Dot-Com Bubble Myth
It is quite common for Austrian Economists and others to suggest that the Federal Reserve created a Tech Bubble (Dot-Com Bubble). If by a technology bubble they mean that real wealth was not created in the 90s this is nonsense. First of all the price of gold fell from 1998 until around 2001. The price of gold is one of the best indicators of inflationary policies. Second, the Fed started raising interest rates in June of 1999 from a Fed Fund Rate of 4.5% to 4.75%. This persisted until January of 2001, when the Fed Fund Rate stood at 6.5%. This is hardly an accommodative monetary policy. Third, industrial production grew by about 42% from the end of the recession in the early 1990’s to the end of the recession in 2001. Fourth, median household income increased by 34% in the 1990’s. Fifth, the stock market had real gains even after the bust of 2000. In the 00s, industrial production actually fell from the end of the recession in 2001 to the end of the recession in 2009, median household income declined, the price of gold soared, the Fed lowered interest rates to zero, the stock market did not grow at all. To lump the 1900’s with the housing bubble of the 2000’s is wrong and misleading.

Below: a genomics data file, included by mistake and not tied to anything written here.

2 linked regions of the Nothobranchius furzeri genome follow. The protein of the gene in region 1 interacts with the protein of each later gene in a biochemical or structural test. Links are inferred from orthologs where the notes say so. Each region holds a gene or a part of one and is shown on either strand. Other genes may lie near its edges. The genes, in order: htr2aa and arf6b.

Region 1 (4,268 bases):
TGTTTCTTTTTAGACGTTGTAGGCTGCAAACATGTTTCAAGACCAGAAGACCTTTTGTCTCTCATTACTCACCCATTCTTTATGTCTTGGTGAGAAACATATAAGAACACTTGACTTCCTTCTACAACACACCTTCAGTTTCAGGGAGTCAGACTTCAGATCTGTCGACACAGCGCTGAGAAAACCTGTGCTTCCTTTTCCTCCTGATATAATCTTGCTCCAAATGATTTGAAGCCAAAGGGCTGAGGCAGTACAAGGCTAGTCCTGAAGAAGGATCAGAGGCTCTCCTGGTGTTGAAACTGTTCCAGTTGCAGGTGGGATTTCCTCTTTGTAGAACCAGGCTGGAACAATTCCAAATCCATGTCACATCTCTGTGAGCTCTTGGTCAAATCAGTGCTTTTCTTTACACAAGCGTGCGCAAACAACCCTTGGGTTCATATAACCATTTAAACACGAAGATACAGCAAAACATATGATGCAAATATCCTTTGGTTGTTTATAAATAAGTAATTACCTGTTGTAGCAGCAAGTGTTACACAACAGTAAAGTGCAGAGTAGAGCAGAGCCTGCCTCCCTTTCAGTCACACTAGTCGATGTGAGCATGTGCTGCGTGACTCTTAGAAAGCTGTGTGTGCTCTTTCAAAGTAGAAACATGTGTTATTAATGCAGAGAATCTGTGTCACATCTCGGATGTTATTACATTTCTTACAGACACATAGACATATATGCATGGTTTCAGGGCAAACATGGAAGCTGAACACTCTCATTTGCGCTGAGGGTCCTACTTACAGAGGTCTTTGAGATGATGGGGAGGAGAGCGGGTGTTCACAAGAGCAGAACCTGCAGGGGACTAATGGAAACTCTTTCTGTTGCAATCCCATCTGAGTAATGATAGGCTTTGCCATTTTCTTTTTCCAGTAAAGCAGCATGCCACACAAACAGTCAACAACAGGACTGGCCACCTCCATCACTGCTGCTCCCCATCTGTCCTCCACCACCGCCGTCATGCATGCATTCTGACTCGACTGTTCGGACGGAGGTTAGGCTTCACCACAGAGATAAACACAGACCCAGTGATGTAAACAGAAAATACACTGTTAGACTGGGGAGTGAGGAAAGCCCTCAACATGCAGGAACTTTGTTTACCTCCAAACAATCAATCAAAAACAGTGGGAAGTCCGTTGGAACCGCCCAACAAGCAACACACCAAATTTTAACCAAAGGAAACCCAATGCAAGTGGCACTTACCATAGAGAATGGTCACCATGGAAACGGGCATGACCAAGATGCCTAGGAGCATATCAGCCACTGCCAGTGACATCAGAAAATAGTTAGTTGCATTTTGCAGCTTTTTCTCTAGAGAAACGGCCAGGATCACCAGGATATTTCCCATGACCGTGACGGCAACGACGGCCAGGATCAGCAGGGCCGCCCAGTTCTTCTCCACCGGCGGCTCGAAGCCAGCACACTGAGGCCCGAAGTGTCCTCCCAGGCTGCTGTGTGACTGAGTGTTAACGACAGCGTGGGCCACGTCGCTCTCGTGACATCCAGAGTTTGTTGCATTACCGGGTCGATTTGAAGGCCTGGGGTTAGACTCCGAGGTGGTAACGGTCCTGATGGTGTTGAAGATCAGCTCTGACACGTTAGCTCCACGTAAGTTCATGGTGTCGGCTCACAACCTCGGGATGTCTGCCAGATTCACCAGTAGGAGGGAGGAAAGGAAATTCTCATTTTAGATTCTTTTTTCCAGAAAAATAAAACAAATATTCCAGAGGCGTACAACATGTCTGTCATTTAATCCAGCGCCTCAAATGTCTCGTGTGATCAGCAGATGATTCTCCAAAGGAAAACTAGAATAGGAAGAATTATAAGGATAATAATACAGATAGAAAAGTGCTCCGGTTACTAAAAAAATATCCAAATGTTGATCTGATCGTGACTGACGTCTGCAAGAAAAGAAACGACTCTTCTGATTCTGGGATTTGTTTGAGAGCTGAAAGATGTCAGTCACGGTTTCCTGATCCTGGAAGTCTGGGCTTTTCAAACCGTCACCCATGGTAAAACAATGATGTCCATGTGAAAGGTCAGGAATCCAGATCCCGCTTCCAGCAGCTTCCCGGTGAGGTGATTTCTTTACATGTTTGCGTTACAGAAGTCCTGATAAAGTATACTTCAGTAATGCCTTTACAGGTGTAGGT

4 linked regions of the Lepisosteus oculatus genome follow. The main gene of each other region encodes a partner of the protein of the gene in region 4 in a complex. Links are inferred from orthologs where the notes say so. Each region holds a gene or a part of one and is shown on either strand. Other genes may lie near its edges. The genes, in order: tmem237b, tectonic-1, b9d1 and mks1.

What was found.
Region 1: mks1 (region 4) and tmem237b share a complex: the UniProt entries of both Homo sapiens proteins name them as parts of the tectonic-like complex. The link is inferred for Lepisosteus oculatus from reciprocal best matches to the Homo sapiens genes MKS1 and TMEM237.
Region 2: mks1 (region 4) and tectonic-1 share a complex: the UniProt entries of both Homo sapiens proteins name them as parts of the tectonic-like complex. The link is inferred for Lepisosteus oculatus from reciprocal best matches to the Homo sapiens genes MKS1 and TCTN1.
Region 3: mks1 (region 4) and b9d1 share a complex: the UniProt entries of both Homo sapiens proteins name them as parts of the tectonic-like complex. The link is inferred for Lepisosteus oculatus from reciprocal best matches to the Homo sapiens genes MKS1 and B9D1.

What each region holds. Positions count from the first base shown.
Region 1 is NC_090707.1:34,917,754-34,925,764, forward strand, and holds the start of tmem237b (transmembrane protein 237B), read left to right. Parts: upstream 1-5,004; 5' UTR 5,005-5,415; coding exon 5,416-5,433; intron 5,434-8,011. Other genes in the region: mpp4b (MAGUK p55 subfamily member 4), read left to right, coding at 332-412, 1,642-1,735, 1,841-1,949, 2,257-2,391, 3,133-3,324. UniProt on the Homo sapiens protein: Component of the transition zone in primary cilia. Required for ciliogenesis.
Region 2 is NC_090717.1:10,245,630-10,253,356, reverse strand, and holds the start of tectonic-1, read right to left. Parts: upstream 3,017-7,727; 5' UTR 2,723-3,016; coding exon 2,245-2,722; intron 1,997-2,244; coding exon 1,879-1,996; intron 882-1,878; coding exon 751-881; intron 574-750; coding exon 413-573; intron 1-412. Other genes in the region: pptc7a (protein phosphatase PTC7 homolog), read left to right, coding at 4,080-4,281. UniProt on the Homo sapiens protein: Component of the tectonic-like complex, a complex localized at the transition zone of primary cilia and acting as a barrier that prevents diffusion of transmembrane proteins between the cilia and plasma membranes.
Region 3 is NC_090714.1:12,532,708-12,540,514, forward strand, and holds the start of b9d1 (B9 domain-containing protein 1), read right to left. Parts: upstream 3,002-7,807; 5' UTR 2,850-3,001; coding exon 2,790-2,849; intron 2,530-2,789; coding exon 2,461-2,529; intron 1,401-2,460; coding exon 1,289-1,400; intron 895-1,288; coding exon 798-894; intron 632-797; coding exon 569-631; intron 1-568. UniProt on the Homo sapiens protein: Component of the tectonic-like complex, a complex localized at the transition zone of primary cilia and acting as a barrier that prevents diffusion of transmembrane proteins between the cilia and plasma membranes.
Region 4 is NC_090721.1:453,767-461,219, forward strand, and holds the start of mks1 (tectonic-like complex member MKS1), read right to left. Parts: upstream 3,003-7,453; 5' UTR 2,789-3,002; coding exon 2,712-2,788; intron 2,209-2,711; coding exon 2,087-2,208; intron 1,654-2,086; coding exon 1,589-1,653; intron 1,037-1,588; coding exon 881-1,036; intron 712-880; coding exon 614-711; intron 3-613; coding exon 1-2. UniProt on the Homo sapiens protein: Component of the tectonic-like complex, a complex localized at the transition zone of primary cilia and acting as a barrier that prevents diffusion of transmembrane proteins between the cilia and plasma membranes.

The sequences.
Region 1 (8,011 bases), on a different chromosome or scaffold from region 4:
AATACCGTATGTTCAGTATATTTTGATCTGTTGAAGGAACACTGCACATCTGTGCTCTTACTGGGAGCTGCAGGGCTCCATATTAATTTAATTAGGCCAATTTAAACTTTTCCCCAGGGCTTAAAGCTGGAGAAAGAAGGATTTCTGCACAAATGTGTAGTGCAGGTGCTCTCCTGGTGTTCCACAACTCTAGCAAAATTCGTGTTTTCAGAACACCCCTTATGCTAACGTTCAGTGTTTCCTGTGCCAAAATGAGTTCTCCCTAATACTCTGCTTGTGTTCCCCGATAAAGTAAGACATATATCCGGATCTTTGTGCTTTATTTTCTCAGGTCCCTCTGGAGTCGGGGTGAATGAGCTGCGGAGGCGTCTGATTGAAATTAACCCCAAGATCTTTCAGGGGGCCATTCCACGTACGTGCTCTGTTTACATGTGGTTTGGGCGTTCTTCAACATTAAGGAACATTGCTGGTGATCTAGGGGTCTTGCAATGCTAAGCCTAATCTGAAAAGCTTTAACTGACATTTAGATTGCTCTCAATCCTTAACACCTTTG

The facts just do not support the Bubble myth of the 90s. Real wealth was created in the 1990’s. The stock market had probably gotten ahead of itself, but the Fed’s attempt to engineer a soft landing just made the correction worse. This caused Congress to get involved and pass Sarbanes Oxley that destroyed the IPO market. They also made changes to the patent laws – weakening them, changed the accounting rules on stock options – requiring a phantom expense, eliminated pooling of interests accounting for mergers – making it less attractive for technology startups to merge. But for these stupid policy changes, the technology market and economy would have started growing again. In any large group of people, the only way to increase the per capita income/wealth is to increase the level of technology. US policies since 2000 have stifled technological innovation.
The so-call Dot-Com bubble is a myth. Misdiagnosis of what happened in the late 1990’s has resulted in bad policy decisions. Jack Kemp exposed this issue in Criminalizing Corporate Behavior http://www.jewishworldreview.com/cols/kemp.html.
Dot-Com Bubble Myth, Dot-Com Bust, Tech Bubble
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